A Functional Role for VEGFR1 Expressed in Peripheral Sensory Neurons in Cancer Pain
2015
Authors: Selvaraj D, Gangadharan V, Michalski CW, Kurejova M, Stösser S, Srivastava K, Schweizerhof M, Waltenberger J, Ferrara N, Heppenstall P, Shibuya M, Augustin HG, Kuner R
CellNetworks People: Kuner Rohini
Journal: Cancer Cell. 2015 Jun 8;27(6):780-96. doi: 10.1016/j.ccell.2015.04.017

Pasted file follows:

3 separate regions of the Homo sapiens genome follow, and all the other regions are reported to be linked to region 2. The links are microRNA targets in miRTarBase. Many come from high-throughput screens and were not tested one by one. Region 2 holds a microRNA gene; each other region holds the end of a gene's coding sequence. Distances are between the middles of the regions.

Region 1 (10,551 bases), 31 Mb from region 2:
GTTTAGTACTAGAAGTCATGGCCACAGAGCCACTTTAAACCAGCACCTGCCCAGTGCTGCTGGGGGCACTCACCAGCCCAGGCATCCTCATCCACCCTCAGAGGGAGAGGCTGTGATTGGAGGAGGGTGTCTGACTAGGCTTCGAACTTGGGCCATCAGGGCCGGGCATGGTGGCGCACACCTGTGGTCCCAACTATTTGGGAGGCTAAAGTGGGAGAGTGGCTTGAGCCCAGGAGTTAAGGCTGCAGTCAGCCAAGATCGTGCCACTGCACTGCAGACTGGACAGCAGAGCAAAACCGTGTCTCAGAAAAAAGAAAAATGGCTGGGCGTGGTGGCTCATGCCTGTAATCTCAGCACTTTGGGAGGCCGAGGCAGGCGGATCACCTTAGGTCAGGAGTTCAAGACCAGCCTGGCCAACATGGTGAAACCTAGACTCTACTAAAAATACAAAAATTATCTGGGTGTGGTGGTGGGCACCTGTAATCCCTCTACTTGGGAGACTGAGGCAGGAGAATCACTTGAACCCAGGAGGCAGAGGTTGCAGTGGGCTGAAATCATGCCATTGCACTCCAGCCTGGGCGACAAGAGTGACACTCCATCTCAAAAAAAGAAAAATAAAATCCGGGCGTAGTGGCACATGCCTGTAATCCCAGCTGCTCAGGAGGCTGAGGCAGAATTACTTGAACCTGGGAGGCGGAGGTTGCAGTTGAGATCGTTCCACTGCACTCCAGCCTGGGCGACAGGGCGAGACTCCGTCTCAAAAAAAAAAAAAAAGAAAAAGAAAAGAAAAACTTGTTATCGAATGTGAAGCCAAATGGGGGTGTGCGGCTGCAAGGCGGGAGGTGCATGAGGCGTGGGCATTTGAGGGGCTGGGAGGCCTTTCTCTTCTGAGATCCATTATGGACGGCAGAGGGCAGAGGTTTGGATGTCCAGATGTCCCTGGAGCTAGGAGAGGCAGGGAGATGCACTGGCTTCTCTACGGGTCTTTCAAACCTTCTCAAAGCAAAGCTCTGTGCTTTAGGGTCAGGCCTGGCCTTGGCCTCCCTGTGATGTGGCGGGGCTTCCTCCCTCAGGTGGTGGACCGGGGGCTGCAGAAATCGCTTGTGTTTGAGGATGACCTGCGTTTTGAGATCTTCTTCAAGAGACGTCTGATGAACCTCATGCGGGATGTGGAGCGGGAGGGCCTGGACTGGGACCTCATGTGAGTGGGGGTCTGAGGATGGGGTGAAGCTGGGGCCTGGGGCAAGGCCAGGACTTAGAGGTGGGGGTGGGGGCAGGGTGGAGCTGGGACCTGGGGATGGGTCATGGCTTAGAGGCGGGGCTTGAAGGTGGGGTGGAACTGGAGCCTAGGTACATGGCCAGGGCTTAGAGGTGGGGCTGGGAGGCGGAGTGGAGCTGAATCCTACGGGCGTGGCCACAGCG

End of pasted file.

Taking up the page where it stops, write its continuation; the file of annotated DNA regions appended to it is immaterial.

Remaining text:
Cancer pain is a debilitating disorder and a primary determinant of the poor quality of life. Here, we report a non-vascular role for ligands of the Vascular Endothelial Growth Factor (VEGF) family in cancer pain. Tumor-derived VEGF-A, PLGF-2, and VEGF-B augment pain sensitivity through selective activation of VEGF receptor 1 (VEGFR1) expressed in sensory neurons in human cancer and mouse models. Sensory-neuron-specific genetic deletion/silencing or local or systemic blockade of VEGFR1 prevented tumor-induced nerve remodeling and attenuated cancer pain in diverse mouse models in vivo. These findings identify a therapeutic potential for VEGFR1-modifying drugs in cancer pain and suggest a palliative effect for VEGF/VEGFR1-targeting anti-angiogenic tumor therapies.